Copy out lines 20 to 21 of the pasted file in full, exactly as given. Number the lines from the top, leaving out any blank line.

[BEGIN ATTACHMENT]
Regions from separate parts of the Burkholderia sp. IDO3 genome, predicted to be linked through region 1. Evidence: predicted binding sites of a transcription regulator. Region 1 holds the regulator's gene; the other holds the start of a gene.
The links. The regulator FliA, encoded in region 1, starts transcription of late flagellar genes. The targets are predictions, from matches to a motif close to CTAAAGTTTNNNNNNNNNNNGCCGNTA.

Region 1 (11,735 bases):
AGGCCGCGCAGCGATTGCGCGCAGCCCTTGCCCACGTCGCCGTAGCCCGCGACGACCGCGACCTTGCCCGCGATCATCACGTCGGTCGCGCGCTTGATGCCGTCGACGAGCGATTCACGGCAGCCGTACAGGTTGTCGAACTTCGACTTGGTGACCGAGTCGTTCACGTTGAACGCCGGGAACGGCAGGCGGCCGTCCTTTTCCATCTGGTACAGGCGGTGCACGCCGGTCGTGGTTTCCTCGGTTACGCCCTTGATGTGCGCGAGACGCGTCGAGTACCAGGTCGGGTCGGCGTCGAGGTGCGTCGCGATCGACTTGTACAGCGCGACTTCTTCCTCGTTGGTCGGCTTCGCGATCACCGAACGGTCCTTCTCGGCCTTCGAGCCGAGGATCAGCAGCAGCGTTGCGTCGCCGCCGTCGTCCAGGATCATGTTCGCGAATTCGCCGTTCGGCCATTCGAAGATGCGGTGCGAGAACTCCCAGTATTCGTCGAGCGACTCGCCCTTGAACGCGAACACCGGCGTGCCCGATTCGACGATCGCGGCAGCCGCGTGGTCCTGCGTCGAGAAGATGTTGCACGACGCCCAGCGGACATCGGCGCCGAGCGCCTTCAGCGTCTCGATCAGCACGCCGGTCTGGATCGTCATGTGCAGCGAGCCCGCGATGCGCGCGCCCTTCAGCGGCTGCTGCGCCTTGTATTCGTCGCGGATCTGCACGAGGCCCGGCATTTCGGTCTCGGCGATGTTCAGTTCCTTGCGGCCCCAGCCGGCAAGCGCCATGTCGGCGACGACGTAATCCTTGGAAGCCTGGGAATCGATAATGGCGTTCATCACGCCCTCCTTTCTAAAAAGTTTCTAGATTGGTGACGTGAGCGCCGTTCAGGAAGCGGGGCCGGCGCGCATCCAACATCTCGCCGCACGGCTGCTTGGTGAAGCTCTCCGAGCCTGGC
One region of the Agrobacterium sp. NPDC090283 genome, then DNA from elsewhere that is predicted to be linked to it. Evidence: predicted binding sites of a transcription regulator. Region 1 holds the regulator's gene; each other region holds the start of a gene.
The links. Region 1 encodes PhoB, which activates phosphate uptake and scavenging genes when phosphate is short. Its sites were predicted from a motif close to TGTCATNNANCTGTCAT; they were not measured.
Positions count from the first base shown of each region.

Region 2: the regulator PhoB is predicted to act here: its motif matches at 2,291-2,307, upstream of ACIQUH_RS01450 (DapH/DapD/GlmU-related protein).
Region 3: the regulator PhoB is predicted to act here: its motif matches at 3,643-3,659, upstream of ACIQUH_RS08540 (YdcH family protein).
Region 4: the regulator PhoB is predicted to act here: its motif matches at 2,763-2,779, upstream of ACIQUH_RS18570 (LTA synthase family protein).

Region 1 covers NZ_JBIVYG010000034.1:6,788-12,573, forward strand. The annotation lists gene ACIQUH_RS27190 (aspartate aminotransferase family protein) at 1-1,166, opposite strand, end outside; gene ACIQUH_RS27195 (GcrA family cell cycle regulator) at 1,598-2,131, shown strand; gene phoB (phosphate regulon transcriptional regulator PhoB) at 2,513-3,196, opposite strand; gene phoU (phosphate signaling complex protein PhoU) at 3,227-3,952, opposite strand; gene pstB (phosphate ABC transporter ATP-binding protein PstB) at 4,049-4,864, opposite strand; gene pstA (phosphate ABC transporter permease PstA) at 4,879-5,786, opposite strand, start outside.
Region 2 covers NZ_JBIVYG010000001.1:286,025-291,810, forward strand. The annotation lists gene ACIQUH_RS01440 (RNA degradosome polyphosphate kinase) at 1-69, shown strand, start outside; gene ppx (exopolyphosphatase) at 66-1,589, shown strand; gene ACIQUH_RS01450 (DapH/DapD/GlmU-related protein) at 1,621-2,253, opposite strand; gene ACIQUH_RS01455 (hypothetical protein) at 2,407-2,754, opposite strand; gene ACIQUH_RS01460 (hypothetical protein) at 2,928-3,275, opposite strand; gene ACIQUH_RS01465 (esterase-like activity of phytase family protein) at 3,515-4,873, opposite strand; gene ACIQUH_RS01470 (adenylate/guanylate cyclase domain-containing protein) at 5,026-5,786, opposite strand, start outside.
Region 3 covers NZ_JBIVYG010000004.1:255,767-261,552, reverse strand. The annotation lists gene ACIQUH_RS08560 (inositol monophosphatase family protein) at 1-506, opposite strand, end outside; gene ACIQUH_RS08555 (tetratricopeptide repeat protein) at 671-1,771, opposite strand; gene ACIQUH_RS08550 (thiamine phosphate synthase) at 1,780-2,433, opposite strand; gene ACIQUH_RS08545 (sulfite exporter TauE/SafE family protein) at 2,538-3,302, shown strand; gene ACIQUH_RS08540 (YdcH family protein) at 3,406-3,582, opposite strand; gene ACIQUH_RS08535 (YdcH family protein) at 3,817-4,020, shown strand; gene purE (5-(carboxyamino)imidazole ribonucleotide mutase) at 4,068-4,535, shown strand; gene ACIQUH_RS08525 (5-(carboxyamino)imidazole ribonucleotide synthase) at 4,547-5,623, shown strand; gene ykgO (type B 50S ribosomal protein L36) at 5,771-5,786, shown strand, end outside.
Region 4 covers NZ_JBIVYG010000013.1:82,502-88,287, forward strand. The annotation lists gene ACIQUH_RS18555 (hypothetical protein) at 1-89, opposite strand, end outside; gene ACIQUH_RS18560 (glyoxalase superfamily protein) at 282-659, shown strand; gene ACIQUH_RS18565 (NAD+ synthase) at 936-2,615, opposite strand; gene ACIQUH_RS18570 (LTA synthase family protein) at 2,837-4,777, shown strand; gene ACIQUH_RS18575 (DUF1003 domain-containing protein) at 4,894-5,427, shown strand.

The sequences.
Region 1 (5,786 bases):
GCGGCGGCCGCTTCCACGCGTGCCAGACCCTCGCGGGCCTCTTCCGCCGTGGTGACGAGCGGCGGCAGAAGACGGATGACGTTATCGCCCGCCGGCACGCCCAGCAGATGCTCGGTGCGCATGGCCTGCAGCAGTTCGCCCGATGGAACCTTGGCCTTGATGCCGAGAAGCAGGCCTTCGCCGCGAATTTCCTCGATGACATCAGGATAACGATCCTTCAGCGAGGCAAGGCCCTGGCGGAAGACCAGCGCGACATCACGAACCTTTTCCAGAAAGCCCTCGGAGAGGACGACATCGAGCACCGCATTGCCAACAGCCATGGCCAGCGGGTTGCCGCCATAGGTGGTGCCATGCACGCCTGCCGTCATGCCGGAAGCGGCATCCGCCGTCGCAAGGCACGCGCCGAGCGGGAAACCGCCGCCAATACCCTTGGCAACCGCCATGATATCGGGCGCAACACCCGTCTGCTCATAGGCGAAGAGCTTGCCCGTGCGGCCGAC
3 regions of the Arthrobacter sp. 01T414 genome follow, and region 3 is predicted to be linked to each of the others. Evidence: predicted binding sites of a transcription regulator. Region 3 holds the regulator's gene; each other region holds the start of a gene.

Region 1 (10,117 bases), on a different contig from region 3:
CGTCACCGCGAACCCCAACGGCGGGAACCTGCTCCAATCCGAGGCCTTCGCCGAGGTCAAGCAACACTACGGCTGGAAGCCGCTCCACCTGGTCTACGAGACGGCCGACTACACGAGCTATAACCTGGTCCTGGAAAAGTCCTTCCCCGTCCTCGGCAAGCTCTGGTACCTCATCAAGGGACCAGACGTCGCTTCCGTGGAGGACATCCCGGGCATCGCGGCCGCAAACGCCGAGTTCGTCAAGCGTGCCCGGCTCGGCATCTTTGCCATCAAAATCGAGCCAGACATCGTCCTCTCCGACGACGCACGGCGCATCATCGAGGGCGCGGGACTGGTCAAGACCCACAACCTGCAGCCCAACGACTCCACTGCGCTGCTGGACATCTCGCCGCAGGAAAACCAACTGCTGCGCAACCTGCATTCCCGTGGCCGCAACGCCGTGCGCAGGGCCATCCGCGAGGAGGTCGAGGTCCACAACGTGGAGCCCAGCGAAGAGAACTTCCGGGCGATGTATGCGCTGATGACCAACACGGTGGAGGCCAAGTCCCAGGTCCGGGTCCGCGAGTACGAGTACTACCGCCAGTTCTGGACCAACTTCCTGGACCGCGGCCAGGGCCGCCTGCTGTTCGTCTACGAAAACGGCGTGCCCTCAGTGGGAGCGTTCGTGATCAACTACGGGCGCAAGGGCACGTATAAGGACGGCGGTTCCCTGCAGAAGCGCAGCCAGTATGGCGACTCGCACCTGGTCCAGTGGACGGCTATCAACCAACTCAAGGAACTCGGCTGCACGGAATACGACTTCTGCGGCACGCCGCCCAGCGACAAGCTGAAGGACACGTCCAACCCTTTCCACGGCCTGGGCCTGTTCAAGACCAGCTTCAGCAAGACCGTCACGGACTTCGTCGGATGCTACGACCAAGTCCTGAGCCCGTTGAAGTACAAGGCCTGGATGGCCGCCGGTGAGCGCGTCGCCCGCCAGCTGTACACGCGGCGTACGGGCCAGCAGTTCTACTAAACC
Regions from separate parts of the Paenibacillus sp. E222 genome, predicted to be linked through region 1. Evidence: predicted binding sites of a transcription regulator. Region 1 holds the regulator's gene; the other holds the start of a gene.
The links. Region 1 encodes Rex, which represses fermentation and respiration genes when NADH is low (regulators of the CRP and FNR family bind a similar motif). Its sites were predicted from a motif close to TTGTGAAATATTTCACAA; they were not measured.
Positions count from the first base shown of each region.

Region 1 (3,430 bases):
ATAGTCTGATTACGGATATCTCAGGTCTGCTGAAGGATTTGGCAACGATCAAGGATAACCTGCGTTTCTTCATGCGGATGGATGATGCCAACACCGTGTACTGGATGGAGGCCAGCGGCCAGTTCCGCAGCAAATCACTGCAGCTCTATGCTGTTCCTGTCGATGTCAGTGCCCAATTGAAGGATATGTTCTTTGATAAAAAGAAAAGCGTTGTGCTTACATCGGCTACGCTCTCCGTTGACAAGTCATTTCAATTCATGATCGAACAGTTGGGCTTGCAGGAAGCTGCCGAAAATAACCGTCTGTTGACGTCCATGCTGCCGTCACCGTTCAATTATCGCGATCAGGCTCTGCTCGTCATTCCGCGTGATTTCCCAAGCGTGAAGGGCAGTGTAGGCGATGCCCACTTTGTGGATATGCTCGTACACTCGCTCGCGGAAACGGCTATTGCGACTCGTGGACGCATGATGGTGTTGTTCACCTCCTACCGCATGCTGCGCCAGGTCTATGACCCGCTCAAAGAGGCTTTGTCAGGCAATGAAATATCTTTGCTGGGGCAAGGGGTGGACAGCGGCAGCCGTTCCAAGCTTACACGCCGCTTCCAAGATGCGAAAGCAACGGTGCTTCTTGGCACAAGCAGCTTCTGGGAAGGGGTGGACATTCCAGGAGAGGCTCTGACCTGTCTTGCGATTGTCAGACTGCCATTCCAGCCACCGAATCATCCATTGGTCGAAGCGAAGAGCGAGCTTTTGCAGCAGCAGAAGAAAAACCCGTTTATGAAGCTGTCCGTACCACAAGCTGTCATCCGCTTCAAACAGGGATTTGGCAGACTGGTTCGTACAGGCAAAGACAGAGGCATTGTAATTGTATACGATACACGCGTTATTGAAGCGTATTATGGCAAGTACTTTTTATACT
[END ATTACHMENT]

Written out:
CGTCACCGCGAACCCCAACGGCGGGAACCTGCTCCAATCCGAGGCCTTCGCCGAGGTCAAGCAACACTACGGCTGGAAGCCGCTCCACCTGGTCTACGAGACGGCCGACTACACGAGCTATAACCTGGTCCTGGAAAAGTCCTTCCCCGTCCTCGGCAAGCTCTGGTACCTCATCAAGGGACCAGACGTCGCTTCCGTGGAGGACATCCCGGGCATCGCGGCCGCAAACGCCGAGTTCGTCAAGCGTGCCCGGCTCGGCATCTTTGCCATCAAAATCGAGCCAGACATCGTCCTCTCCGACGACGCACGGCGCATCATCGAGGGCGCGGGACTGGTCAAGACCCACAACCTGCAGCCCAACGACTCCACTGCGCTGCTGGACATCTCGCCGCAGGAAAACCAACTGCTGCGCAACCTGCATTCCCGTGGCCGCAACGCCGTGCGCAGGGCCATCCGCGAGGAGGTCGAGGTCCACAACGTGGAGCCCAGCGAAGAGAACTTCCGGGCGATGTATGCGCTGATGACCAACACGGTGGAGGCCAAGTCCCAGGTCCGGGTCCGCGAGTACGAGTACTACCGCCAGTTCTGGACCAACTTCCTGGACCGCGGCCAGGGCCGCCTGCTGTTCGTCTACGAAAACGGCGTGCCCTCAGTGGGAGCGTTCGTGATCAACTACGGGCGCAAGGGCACGTATAAGGACGGCGGTTCCCTGCAGAAGCGCAGCCAGTATGGCGACTCGCACCTGGTCCAGTGGACGGCTATCAACCAACTCAAGGAACTCGGCTGCACGGAATACGACTTCTGCGGCACGCCGCCCAGCGACAAGCTGAAGGACACGTCCAACCCTTTCCACGGCCTGGGCCTGTTCAAGACCAGCTTCAGCAAGACCGTCACGGACTTCGTCGGATGCTACGACCAAGTCCTGAGCCCGTTGAAGTACAAGGCCTGGATGGCCGCCGGTGAGCGCGTCGCCCGCCAGCTGTACACGCGGCGTACGGGCCAGCAGTTCTACTAAACC
Regions from separate parts of the Paenibacillus sp. E222 genome, predicted to be linked through region 1. Evidence: predicted binding sites of a transcription regulator. Region 1 holds the regulator's gene; the other holds the start of a gene.